Iowa's Lake of Three Fires Beach To Reopen

Photo: Iowa Department of Natural Resources

(Des Moines, IA) -- The beach at Lake of Three Fires State Park in southwest Iowa's Taylor County will reopen tomorrow (Thursday). Signs will warn swimmers of the presence of a potentially dangerous amoeba (Naegleria fowleri) in the water. Officials say the infection caused by it can happen when water rushes up the nose and reaches the brain. The Iowa Department of Natural Resources recommends swimmers assume the parasite is present and avoid getting water up your nose. A Missouri resident contracted the illness after swimming at the beach in June. The individual died last week. Further testing has confirmed the presence of the parasite.

The Iowa Department of Health and Human Services (HHS) and the Department of Natural Resources (DNR), in conjunction with the CDC, have confirmed the presence of Naegleria fowleri in Lake of Three Fires.

Naegleria fowleri is an amoeba that commonly occurs in warm freshwater such as lakes, rivers, ponds and canals. In extremely rare cases, it can cause primary amebic meningoencephalitis (PAM), a brain infection that may result when water containing the amoeba rushes up the nose and reaches the brain.

More details:

  • Naegleria fowleri is one of many naturally occurring organisms found in freshwater and is more common in southern states. It usually occurs when temperatures increase for prolonged periods of time, resulting in higher water temperatures and lower water levels. Use caution when engaging in water-related activities in warm freshwater during these times.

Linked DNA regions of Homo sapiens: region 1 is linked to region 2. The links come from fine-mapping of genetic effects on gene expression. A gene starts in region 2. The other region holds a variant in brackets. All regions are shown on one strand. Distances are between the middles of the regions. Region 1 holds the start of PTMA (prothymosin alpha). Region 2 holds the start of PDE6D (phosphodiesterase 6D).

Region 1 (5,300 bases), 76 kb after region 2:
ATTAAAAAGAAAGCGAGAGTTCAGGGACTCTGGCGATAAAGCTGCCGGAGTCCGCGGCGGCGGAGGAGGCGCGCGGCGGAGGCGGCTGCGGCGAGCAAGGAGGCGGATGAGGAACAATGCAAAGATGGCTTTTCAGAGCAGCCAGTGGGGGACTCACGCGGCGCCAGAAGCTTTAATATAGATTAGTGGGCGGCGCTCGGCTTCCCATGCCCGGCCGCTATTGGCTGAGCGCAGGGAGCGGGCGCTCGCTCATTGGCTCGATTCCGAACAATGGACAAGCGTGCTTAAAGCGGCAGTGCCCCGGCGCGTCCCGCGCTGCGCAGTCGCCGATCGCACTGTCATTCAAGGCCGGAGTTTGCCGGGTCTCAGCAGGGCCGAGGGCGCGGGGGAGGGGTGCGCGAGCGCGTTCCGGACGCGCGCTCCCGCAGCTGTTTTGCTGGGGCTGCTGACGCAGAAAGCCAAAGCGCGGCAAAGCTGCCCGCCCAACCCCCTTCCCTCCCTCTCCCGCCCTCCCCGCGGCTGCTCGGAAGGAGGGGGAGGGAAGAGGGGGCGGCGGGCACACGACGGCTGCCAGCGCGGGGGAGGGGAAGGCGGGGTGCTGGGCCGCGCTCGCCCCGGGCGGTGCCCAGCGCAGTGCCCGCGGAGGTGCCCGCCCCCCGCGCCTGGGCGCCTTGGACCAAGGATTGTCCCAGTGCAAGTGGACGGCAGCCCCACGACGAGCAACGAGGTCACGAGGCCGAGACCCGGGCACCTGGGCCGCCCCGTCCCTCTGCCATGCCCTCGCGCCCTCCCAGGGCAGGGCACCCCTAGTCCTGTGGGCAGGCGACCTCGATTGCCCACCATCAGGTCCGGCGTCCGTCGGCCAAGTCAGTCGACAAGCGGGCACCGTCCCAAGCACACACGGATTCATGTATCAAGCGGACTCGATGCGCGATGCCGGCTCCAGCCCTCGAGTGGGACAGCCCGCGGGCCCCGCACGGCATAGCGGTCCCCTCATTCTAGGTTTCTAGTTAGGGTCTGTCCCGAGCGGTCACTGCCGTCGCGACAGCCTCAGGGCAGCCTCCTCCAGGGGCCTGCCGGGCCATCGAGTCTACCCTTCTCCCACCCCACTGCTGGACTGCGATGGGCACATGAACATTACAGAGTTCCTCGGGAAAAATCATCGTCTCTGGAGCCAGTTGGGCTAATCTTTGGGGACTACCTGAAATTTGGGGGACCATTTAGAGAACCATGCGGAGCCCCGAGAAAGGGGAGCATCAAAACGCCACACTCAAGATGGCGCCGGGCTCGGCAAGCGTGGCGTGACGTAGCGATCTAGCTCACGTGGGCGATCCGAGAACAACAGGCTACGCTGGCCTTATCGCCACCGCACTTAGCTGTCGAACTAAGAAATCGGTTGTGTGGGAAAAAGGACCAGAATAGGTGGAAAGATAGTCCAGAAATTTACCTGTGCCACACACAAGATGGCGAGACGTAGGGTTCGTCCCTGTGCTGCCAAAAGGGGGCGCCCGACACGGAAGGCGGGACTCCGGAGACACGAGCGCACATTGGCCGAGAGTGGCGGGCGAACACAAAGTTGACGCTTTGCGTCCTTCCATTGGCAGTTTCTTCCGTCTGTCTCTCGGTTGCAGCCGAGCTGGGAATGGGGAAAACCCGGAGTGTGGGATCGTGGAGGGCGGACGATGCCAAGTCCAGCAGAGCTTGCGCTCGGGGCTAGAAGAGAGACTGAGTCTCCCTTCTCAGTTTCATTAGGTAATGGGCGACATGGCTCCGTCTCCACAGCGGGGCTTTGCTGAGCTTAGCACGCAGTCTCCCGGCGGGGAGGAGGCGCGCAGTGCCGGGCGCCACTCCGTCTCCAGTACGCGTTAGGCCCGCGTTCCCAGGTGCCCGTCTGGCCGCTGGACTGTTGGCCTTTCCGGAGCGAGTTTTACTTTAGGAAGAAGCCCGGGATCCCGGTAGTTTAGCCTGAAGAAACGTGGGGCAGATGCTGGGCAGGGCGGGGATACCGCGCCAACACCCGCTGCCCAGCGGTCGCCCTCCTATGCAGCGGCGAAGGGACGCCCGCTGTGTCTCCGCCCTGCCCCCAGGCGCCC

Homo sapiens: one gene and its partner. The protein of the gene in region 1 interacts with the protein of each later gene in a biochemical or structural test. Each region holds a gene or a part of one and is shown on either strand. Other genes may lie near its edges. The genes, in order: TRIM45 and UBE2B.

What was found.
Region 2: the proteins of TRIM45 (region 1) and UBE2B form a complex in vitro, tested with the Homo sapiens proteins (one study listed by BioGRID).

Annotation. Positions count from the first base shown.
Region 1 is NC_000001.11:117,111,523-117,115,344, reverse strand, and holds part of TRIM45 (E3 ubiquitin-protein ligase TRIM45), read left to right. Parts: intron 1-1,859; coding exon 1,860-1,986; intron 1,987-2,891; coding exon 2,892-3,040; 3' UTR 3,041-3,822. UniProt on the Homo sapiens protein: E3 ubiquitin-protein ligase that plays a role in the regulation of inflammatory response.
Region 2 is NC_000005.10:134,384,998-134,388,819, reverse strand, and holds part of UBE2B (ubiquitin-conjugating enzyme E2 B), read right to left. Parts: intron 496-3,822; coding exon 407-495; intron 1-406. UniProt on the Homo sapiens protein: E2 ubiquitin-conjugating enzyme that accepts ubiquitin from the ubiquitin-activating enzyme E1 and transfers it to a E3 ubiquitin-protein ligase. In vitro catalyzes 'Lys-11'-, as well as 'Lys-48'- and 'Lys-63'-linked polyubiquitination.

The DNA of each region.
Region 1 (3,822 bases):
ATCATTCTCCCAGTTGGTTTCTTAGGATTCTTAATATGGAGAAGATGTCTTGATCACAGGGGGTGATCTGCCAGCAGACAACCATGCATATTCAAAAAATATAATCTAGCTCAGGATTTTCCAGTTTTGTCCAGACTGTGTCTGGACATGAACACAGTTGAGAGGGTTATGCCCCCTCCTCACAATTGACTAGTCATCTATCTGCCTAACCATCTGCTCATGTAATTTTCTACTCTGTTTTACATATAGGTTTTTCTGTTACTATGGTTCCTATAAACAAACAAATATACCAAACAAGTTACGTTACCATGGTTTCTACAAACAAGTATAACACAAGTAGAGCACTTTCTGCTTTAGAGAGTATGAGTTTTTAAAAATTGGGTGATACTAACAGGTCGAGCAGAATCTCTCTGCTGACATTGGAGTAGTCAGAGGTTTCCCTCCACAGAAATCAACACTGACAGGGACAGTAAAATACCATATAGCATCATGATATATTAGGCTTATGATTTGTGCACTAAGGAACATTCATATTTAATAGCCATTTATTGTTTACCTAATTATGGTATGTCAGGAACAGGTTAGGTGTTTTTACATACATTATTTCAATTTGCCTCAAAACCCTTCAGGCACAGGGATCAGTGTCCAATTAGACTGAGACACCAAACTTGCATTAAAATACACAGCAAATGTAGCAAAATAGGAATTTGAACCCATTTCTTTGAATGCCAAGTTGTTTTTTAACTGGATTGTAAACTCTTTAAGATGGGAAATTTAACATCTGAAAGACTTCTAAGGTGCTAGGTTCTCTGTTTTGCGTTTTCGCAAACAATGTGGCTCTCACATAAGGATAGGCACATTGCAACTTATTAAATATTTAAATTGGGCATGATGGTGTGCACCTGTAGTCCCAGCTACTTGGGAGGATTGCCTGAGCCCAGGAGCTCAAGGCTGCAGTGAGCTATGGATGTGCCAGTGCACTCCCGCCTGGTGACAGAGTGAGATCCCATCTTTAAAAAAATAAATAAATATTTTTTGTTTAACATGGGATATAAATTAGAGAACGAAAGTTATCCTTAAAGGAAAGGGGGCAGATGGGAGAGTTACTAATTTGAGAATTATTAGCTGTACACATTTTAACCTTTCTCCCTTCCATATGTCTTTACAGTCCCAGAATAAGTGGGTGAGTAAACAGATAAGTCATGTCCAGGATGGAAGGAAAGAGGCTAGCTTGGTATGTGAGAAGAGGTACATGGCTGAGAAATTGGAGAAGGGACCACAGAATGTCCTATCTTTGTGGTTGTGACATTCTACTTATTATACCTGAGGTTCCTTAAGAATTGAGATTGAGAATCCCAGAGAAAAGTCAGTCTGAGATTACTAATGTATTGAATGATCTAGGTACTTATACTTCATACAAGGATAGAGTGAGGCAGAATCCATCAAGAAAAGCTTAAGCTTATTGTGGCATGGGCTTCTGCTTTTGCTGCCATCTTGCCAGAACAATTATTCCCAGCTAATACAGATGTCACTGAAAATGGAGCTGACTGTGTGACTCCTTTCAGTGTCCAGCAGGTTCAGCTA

• Behaviors associated with the infection include diving or jumping into the water, submerging the head under water, or engaging in other water-related activities that cause water to go up the nose forcefully.
  • Swimmers can reduce their risk by keeping their heads out of the water and using nose clips or plugging their noses when going underwater. Swimmers should also avoid digging or stirring up the sediment at the bottom of the lake or river.
  • People can't get infected by swimming in a pool that has been properly cleaned and is maintained and disinfected. They also can't get it from drinking contaminated water.
  • Please note exposure to the amoeba may also occur when using neti pots to rinse your sinuses or conducting religious rituals with tap water. Use only boiled and cooled, distilled, or sterile water for making sinus rinse solutions for neti pots or performing ritual ablutions.

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